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Policy Analysis

PolicyWatch 2761

The Trump-Netanyahu Meeting in the Context of Emerging U.S. Middle East Policy

Robert Satloff

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February 9, 2017

The two leaders will need to figure out where Israel's pressing concerns about Iran fit in with the Trump administration's emerging regional policy, particularly its emphasis on quickly destroying the Islamic State.

The following is an edited version of remarks delivered by executive director Dr. Robert Satloff to a Washington Institute Policy Forum on February 8. Watch video of the entire event, or read remarks by co-speaker David Makovsky.

Israeli prime minister Binyamin Netanyahu arrives in Washington at a time when the new administration, still in its early days of personnel selection, is also grappling with a series of paradoxes emerging from statements and commitments made over the past year by Candidate Trump, President-elect Trump, and President Trump.


Drawing on Donald Trump's record, one can identify four main strategic objectives in his U.S. Middle East policy:

1. The United States will swiftly and completely "destroy" the Islamic State (IS) -- not "degrade," "shrink," or "contain" it, but destroy it -- in the context of a broader campaign against the ideologues and implementers of "radical Islamic extremism." One result is that friends and allies will increasingly be defined as those who share these goals and contribute to this effort. Among Arab countries, the chief beneficiary is likely to be Egypt; among non-Arab countries, Turkey.

2. The United States will "get tough" on Iran -- this is variously defined as "ripping up" the nuclear deal or "enforcing the hell" out of it, but always against a backdrop of pushing back on Tehran's negative behavior throughout the region.

3. The United States will make sure that allies such as Saudi Arabia and other Gulf Arab states pay their share for collective defense.

4. The United States will restore friendship with Israel on a strategic and political level. While President Obama showed that America can both invest in the military/security/intelligence relationship and maintain a strategic/political relationship rife with tension, dispute, and personal animosity, the new administration will repair this, with the goal of bringing all aspects of the relationship under the umbrella of partnership.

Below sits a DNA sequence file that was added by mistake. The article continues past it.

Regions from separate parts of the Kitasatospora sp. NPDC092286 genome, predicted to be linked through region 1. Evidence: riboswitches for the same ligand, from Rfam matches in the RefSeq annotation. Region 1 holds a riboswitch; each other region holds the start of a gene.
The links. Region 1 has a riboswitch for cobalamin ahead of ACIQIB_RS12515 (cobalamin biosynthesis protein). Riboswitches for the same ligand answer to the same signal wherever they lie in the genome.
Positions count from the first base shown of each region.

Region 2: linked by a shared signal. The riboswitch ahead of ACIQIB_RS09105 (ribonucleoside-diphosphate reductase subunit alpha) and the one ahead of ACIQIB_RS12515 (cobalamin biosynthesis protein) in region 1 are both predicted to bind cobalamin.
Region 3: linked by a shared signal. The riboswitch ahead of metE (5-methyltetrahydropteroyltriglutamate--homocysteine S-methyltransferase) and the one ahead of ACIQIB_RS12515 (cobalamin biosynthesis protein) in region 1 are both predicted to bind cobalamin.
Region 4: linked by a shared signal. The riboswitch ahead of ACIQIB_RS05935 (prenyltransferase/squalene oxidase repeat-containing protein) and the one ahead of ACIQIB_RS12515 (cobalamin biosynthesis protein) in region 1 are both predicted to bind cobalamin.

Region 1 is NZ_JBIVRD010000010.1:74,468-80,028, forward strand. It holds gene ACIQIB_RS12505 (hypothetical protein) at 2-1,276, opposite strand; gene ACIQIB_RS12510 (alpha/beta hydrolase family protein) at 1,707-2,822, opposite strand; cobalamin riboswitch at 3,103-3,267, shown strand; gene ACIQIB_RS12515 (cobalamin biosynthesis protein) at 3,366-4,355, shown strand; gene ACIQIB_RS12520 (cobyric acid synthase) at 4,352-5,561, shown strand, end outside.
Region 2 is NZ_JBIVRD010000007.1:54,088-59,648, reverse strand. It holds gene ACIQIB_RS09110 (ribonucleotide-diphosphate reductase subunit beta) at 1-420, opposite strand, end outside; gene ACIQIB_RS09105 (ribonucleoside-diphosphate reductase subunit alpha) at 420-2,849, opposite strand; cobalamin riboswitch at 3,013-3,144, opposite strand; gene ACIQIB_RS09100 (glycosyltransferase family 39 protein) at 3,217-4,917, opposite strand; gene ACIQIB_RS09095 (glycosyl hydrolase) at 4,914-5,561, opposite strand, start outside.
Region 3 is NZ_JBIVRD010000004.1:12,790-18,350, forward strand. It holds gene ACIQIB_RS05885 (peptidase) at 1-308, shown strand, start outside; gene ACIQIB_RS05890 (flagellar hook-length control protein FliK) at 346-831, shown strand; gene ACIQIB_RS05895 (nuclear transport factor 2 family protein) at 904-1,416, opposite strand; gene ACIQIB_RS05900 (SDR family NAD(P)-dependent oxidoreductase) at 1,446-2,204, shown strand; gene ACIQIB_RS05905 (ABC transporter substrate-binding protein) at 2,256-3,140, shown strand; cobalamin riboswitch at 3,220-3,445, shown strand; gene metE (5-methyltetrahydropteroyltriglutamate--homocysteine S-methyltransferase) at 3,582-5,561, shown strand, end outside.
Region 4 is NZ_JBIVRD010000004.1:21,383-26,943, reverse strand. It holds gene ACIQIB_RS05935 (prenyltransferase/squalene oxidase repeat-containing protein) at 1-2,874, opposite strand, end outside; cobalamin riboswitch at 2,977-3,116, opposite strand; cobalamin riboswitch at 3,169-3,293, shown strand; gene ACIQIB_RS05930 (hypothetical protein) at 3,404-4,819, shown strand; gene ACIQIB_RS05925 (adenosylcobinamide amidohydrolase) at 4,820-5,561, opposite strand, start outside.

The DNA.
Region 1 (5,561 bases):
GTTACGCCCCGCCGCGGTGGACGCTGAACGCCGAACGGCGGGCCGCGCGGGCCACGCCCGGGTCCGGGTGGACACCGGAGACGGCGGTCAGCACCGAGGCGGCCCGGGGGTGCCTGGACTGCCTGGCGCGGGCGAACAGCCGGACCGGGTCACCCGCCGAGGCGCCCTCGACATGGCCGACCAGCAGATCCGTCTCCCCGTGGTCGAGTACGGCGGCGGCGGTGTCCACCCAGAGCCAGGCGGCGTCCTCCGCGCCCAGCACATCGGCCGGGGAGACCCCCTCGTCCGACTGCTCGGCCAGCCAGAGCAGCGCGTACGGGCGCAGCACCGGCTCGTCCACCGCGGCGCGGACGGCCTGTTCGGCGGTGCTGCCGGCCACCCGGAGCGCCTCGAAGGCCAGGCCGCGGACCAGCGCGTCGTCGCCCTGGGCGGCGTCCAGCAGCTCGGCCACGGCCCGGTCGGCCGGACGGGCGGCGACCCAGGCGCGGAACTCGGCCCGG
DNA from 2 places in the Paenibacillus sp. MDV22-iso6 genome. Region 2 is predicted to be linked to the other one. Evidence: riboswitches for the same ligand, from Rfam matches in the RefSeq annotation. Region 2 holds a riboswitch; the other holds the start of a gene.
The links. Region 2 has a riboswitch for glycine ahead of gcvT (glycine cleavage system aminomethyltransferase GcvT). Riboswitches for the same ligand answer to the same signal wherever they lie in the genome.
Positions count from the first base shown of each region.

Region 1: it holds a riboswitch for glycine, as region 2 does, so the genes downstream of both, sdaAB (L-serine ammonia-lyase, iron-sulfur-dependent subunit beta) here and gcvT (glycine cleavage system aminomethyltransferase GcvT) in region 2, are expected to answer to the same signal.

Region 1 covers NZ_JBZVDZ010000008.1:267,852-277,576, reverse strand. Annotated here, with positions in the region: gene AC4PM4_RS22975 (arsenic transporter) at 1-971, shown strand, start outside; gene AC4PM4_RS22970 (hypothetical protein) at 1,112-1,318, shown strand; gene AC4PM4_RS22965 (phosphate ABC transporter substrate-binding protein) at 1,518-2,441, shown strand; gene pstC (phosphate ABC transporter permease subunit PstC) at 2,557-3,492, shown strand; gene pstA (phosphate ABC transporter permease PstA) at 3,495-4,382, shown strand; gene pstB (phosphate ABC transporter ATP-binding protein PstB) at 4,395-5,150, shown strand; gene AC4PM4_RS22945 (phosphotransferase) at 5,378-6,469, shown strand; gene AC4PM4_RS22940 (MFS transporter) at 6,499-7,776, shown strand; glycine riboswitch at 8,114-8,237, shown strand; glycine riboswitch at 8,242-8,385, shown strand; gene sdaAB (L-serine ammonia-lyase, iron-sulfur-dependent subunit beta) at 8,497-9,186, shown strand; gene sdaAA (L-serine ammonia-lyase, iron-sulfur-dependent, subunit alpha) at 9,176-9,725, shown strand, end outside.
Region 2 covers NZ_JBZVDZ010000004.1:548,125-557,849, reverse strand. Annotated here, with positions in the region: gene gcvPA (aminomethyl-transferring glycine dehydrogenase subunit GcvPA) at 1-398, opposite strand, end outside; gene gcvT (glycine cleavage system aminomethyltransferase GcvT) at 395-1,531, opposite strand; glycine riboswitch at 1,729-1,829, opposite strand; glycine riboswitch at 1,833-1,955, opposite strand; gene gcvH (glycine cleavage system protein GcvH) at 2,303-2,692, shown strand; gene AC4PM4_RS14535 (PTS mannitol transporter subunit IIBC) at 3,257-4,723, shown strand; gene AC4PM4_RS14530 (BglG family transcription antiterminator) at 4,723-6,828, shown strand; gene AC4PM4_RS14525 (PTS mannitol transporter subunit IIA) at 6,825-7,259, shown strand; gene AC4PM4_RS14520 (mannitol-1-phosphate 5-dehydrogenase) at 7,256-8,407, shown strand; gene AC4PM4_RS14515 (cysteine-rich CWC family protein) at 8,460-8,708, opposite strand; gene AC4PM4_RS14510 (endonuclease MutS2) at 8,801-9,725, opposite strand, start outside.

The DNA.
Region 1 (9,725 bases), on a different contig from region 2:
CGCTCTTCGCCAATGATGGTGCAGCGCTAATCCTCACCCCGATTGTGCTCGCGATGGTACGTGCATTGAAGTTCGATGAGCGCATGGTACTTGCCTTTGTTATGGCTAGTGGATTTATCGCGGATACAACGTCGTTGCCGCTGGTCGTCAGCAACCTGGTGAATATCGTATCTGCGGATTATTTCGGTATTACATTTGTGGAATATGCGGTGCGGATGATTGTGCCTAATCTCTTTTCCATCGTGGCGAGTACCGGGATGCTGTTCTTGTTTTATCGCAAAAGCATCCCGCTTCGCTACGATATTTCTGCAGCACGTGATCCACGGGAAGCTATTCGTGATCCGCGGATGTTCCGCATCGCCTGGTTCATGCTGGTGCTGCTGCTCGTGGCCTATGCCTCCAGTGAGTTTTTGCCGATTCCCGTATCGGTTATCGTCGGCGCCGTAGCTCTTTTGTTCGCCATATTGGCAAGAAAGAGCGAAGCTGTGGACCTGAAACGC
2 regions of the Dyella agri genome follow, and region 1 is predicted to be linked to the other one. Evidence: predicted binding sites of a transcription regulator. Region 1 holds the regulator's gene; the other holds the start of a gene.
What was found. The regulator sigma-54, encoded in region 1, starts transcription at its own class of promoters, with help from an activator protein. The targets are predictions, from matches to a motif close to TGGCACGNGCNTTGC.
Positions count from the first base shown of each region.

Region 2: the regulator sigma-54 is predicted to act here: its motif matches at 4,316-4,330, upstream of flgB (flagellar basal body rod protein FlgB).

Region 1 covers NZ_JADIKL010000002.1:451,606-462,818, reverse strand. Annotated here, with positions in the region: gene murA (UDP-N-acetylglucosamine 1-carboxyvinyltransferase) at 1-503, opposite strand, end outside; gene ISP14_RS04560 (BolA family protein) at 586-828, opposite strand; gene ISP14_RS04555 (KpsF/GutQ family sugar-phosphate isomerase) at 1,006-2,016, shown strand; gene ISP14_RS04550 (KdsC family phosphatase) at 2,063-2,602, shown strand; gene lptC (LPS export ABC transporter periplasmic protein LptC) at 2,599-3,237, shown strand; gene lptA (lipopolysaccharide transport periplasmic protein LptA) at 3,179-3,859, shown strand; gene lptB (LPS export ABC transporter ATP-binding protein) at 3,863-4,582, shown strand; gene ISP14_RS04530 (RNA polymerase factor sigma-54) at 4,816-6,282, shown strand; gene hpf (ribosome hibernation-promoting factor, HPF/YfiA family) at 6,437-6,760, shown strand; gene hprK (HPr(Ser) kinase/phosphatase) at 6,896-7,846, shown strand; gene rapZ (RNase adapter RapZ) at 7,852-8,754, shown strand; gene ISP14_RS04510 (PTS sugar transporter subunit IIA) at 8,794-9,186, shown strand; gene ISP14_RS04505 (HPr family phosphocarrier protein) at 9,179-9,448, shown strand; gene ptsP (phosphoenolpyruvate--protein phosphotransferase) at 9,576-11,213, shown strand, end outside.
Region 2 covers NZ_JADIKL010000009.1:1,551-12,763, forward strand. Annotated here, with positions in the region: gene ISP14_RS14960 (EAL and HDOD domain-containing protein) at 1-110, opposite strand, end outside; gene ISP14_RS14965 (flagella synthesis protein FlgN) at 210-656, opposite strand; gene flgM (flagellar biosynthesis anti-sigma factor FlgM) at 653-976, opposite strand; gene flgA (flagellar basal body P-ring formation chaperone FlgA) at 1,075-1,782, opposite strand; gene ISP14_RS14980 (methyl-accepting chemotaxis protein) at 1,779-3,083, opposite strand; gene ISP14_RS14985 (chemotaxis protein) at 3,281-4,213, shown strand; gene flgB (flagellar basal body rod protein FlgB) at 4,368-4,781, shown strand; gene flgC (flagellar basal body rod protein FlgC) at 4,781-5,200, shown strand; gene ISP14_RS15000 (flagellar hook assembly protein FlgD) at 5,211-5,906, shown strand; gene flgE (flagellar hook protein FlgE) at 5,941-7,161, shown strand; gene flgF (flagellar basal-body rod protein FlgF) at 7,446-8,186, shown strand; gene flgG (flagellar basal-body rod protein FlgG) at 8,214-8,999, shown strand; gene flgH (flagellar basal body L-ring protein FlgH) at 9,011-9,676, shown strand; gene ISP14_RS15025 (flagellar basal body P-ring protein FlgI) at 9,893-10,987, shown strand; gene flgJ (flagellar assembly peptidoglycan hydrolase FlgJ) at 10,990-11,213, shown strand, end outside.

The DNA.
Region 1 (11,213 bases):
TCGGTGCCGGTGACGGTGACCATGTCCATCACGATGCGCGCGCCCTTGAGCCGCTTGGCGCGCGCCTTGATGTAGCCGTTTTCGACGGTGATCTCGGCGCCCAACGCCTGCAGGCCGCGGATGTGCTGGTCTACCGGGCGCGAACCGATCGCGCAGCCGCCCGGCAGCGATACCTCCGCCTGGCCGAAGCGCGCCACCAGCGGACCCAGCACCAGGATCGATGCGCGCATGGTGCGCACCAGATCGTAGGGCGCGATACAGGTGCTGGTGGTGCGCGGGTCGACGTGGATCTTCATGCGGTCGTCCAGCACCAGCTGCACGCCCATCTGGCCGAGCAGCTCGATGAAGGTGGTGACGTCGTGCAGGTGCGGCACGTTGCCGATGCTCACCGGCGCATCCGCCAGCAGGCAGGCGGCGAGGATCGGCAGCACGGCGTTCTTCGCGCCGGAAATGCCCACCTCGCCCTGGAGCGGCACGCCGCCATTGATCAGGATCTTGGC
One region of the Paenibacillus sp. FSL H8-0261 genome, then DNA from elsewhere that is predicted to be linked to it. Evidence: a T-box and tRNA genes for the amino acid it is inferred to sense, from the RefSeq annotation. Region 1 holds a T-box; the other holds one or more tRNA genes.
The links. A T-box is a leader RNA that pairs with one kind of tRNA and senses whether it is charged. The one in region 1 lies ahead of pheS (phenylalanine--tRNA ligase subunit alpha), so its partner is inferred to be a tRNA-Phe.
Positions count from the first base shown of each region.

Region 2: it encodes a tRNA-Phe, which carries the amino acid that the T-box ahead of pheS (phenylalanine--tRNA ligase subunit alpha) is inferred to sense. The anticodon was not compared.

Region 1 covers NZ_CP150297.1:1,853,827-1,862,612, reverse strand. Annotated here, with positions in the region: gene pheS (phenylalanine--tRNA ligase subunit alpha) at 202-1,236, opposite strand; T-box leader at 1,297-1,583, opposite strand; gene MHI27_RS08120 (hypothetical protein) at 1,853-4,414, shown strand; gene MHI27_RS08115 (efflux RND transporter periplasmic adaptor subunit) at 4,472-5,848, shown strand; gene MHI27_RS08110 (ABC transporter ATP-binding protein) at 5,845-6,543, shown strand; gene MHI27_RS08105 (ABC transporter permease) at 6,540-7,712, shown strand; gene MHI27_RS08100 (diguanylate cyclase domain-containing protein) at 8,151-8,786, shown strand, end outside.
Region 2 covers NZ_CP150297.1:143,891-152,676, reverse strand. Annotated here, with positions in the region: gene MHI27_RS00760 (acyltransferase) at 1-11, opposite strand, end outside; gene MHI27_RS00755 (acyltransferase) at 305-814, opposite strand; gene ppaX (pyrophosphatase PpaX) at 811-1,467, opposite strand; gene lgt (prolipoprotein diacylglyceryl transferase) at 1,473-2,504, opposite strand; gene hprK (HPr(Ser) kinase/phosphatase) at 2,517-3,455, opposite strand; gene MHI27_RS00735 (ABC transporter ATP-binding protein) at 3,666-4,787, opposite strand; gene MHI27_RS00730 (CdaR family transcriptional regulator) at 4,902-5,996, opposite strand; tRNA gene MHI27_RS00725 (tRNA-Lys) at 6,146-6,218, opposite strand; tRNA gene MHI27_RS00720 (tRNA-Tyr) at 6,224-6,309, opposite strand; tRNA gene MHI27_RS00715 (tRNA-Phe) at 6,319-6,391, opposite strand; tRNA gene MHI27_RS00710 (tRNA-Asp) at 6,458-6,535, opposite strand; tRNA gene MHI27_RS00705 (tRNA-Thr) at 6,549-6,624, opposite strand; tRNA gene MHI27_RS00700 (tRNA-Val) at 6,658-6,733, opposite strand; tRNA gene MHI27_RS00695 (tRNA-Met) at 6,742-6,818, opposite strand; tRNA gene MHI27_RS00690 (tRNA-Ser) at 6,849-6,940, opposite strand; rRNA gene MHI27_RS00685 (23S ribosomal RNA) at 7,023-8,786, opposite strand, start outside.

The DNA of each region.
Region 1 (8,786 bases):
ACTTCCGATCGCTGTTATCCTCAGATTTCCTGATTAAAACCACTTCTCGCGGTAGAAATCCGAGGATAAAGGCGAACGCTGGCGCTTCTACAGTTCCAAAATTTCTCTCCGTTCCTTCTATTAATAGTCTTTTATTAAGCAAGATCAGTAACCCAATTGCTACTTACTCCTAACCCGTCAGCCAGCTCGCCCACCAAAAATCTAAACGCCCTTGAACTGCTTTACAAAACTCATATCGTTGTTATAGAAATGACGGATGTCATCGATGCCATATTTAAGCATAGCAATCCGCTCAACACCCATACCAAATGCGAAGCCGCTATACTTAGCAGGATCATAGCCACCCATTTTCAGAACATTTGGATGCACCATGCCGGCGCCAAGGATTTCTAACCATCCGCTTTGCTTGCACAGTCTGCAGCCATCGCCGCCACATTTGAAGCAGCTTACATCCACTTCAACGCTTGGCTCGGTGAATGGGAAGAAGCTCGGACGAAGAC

These four objectives immediately highlight five contradictions:

1. Destroying IS, one of the president's few clear foreign policy commitments, may be urgent, but pushing back on Iran is important, perhaps more so. Indeed, rolling back Tehran's power projection in the Middle East -- represented by its influence in Iraq and its control of powerful proxies and militias elsewhere -- might even be a prerequisite for destroying IS. How should the United States reconcile these twin objectives?

2. If Russia proves to be a helpful partner in destroying IS, how can that partnership be exploited without strengthening Moscow's chief Middle East ally, Iran? Driving a wedge between them is a sound idea in principle, but a difficult policy to execute.

3. Destroying IS would be a pyrrhic, short-lived victory unless the United States and its partners take steps to ensure it is not replaced by yet another generation of radical Sunni jihadists. While non-Arab Sunnis -- Turks and Kurds, for example -- can play a major role in the military destruction of IS strongholds in Iraq and Syria, only Sunni Arabs can provide the leadership, governance, and service delivery that are the best defense against the rise of al-Qaeda 4.0. Doesn't that require an effective partnership among all relevant Sunni actors, including Sunni Arab states led by Saudi Arabia?

4. Egypt may be the biggest political beneficiary of the new focus on Islamic extremism, but beyond a White House embrace, how will the Trump administration address Cairo's need to monetize this renewed friendship to address Egypt's destabilizing economic problems?